Forum for Science, Industry and Business

Sponsored by:     3M 
Search our Site:

 

Ghrelin: A player in diabetes but not obesity?

10.05.2006


Ghrelin, a hormone long considered a key player in obesity, may instead take a major role in maintaining the balance between insulin and glucose and the development of diabetes, said Baylor College of Medicine researchers in a report in the current issue of the journal Cell Metabolism.



"Everybody has been pushing the connection between obesity and ghrelin," said Dr. Roy G. Smith, director of the BCM Huffington Center on Aging, "Companies have been developing ghrelin antagonists as anti-obesity drugs. Now these drugs may have a value in treating diabetes."

The downside is that the drugs may not forestall obesity.


In studies in his laboratory, mice bred to be deficient in both ghrelin (which stimulates appetite) and leptin (associated with controlling obesity) could be expected to be thin or of normal body weight, said Smith, also a professor of Molecular and Cellular Biology at BCM. That was a surprise, said the paper’s first author, Dr. Yuxiang Sun, a BCM instructor in the center.

"They were just as fat as the mice bred to lack only leptin," said Smith.

However, their glucose levels were lower than in leptin-deficient mice. When Sun did a glucose tolerance test on the mice, she found much lower levels in the animals that did not produce either ghrelin or leptin.

"They were more resistant to glucose because they secreted more insulin in response to the glucose challenge," said Smith.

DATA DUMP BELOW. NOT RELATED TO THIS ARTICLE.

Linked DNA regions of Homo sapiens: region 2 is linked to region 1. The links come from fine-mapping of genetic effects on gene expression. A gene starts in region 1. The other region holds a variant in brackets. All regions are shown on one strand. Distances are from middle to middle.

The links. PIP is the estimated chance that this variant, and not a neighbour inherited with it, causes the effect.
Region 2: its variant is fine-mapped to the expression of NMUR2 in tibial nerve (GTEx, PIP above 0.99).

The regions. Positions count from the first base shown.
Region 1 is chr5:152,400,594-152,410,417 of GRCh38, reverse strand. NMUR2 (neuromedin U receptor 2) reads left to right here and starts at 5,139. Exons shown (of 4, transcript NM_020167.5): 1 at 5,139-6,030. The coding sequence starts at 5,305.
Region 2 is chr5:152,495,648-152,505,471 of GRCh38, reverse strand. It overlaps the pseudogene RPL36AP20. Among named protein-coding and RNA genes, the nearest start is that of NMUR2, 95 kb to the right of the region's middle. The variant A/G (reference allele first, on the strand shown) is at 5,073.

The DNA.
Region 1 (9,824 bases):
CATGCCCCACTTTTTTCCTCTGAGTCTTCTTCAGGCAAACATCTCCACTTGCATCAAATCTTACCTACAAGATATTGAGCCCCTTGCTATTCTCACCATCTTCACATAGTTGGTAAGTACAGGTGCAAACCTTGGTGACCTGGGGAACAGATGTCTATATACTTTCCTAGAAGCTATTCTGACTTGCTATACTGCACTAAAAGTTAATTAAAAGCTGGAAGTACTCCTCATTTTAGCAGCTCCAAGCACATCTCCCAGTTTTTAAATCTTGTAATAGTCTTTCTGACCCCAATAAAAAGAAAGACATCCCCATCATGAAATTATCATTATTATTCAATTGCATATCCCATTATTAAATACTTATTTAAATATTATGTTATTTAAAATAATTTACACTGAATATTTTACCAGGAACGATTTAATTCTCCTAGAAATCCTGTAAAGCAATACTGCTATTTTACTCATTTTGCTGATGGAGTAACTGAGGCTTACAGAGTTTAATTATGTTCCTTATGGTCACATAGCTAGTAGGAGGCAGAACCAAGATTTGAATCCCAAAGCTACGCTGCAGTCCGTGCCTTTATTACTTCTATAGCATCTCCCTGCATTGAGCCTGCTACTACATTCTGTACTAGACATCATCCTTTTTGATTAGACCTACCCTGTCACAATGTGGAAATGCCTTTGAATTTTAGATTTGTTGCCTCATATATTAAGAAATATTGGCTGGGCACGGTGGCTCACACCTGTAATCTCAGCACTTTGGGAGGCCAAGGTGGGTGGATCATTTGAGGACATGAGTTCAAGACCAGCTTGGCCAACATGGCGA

When Sun and Smith investigated further, they found lower levels of uncoupling protein-2 (Ucp2) in cells called pancreatic islets (where insulin is made). Reducing Ucp2 improves the cell’s ability to make ATP, the cell’s energy molecule, thereby increasing the sensitivity of the pancreatic beta cell (the cell in the pancreas which produces insulin) to glucose-induced insulin release. Further tests in animals lacking ghrelin, showed that besides increased insulin secretion, their sensitivity to insulin was increased, said Sun. "That means glucose was cleared more efficiently."

While Smith sees a role for drugs that block ghrelin in treatment of type 2 diabetes (which usually occurs in adulthood and is often associated with obesity), he sounds a cautionary note.

"If through this process, you increase ATP production by the beta cell, you may in the long-term get oxidative stress which could eventually destroy the beta cell," he said. He said he does not yet have data to determine whether that is true or not.

In an accompanying analysis, Dr. Rexford S. Ahima of the University of Pennsylvania School of Medicine, wrote, "Overall, the studies provide compelling evidence that ghrelin has unique dual effects on glucose homeostasis (the balance between glucose and insulin), at least in a genetic model. Ghrelin antagonism (or blocking) may be a new approach for treating type 2 diabetes by improving insulin secretion in response to glucose and enhancing peripheral insulin action. The challenge is to ascertain if these results in rodents can be translated to patients."

Others who participated in the research include Drs. Mark Asnicar, Pradip K. Saha and Lawrence Chan, all of BCM.

April Sutton | EurekAlert!
Further information:
http://www.bcm.edu

More articles from Health and Medicine:

nachricht Using fragment-based approaches to discover new antibiotics
21.06.2018 | SLAS (Society for Laboratory Automation and Screening)

nachricht Scientists learn more about how gene linked to autism affects brain
19.06.2018 | Cincinnati Children's Hospital Medical Center

All articles from Health and Medicine >>>